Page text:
Reblogged: What to write with?

From the CREWS project blog, here's a great new blog post by Pippa Steele. It's the result of an experimental archaeology investigation into the types of styli used for different types of clay tablets around the ancient Mediterranean. I saw Pippa give a paper based on this research in Cambridge a few weeks ago, and... Continue Reading →

Heatwave archaeology

The UK (and many other areas of the world) has been experiencing a prolonged heatwave this summer. Some love it, and some hate it, but it's clearly been fantastic for archaeologists. In the dry weather, grass and crops dry out at different rates depending on what the soil underneath is like - where there was... Continue Reading →

From the blogosphere: Bottoms and wombs

The ancient blogosphere has been alive with excellent blog posts this week (is it an end-of-term thing? Must be). Two posts particularly caught my eye for their new perspective on well-known ancient objects. In her post 'A Reversed Perspective: Looking at Greek and Roman Art from Behind(s)', Sarah Bond presents a round-up of some of... Continue Reading →

Reblogged: Writing for the stars

Here's a lovely post by CREWS Project colleague Philip Boyes on some of the fictional writing systems used in Star Wars. The examples of handwriting are particularly fun ways in which the filmmakers have used writing in very human ways. Philip also has interesting things to say on how useful or 'realistic' these strategies actually... Continue Reading →

Reblogged: The Partial Historians

The Partial Historians podcast uses Roman historical sources to discuss the founding of Rome and the city's early history. This week, they use accounts by Dionysius of Halicarnassus and Livy to talk about the Roman relationship with their Oscan-speaking neighbours in the fifth century BC. I love the style of this podcast - their close... Continue Reading →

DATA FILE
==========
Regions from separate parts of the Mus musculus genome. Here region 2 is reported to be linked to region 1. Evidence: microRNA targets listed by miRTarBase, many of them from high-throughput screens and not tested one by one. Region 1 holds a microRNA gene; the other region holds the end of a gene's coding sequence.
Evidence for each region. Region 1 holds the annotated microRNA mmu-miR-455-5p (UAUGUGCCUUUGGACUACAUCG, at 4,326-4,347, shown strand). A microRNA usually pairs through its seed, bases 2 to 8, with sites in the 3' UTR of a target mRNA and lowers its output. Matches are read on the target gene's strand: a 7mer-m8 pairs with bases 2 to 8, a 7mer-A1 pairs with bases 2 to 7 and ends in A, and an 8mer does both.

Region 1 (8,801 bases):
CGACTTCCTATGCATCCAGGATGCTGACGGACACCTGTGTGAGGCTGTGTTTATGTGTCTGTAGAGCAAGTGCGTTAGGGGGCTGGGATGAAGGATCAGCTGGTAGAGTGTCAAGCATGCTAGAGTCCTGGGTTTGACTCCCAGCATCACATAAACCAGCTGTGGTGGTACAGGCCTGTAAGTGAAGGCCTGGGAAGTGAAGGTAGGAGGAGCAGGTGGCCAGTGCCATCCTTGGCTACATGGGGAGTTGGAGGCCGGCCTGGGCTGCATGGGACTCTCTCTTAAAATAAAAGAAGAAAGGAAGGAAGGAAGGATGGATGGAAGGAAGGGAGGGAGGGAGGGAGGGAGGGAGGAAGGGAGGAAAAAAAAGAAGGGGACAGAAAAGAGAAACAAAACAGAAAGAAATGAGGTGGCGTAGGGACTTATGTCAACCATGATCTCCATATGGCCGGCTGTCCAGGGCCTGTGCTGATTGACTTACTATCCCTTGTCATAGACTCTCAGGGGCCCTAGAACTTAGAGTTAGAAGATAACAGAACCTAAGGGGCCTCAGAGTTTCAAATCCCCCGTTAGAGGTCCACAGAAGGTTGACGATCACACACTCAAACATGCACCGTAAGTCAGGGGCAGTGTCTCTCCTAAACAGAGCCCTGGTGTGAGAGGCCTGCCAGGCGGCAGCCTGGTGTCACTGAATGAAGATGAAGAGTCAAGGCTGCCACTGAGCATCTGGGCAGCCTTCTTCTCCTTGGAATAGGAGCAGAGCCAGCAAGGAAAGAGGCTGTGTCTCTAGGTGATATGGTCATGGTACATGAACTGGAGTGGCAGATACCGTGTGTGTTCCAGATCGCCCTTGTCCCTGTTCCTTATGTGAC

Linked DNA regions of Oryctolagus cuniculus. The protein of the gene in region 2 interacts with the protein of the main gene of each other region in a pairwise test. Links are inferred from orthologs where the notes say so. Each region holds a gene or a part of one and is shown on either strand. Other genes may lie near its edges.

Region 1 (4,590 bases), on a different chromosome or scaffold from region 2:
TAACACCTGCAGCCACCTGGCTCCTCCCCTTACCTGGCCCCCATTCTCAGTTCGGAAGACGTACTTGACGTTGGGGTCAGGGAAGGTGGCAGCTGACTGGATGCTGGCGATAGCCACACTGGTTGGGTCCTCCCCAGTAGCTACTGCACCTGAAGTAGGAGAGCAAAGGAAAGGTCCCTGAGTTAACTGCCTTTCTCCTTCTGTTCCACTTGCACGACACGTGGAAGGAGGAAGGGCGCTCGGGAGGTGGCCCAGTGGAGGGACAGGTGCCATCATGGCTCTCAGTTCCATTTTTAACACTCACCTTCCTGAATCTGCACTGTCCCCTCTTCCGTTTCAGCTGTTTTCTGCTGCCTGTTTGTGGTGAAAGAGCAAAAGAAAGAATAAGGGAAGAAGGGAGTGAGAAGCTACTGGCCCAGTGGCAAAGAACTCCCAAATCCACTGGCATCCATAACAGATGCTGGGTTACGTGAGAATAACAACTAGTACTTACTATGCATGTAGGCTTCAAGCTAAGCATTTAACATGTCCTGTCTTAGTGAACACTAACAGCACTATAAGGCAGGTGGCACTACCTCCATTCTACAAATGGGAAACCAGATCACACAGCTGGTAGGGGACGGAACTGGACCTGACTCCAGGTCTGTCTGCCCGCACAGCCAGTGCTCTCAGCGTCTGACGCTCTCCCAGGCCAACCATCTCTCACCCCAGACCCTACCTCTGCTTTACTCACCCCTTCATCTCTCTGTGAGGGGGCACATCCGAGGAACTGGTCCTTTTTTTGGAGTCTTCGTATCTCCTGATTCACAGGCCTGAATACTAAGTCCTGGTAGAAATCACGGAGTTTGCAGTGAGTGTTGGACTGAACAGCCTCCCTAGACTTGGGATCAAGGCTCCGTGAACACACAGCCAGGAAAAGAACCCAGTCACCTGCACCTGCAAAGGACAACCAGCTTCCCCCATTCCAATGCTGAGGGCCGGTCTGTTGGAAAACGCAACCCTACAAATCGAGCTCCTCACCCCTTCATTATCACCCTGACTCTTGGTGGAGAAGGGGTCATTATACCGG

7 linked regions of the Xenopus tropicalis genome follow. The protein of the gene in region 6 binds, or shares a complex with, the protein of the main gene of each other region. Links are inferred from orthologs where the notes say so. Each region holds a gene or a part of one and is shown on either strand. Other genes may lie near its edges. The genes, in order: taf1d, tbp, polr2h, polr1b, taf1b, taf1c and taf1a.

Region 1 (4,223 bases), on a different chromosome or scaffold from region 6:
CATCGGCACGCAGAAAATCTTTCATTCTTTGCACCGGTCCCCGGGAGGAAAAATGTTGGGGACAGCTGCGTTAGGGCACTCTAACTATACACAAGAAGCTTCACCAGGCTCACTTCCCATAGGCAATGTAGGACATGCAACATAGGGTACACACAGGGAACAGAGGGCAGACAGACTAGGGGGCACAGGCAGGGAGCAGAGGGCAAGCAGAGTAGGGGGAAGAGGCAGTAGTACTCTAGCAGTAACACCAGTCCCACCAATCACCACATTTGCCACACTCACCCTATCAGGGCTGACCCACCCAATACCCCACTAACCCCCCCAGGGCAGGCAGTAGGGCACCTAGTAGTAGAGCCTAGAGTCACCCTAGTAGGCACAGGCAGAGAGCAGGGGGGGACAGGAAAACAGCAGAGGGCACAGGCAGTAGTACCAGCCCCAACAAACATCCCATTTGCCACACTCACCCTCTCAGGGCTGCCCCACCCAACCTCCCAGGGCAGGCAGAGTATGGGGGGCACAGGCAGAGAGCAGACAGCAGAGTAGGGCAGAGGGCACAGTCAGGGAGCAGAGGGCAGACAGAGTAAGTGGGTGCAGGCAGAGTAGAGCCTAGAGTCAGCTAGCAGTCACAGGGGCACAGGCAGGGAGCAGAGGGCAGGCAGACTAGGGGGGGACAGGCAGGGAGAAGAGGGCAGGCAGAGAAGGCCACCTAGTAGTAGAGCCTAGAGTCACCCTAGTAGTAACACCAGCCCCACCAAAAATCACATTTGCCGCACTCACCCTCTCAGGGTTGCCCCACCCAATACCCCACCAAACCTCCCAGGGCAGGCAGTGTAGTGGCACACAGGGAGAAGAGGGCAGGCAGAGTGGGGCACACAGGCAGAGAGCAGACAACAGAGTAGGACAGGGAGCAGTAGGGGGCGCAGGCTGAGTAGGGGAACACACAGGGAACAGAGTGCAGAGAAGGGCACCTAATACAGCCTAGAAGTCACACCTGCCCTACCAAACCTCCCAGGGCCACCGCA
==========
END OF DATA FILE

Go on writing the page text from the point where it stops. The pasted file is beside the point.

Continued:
Reblogged: Learning the alphabet

This morning the blogosphere has obligingly brought me the answer to a question I couldn't answer yesterday. Natalia Elvira Astoreca, of the CREWS project in Cambridge, has written a blog post on the different ways that people learn the alphabet in modern Europe. A colleague asked me a question about this at my talk yesterday, which I... Continue Reading →

Barefaced Greek

This week I was excited to see the release of the first film by new company Barefaced Greek - and even more excited to see that the film was the opening speech of Aeschylus' Agamemnon. In their own words, Barefaced Greek is "a new initiative to create digital educational resources for the study of Classics and... Continue Reading →

How I plan

I didn't mean to make this a week of "How-To" blog posts, but somehow it has become one! Soon after I published my post "How I Write a Lecture", Ellie Mackin posted my contribution to her "How I Plan" series of interviews. If you want to know how I plan my research, you can read... Continue Reading →

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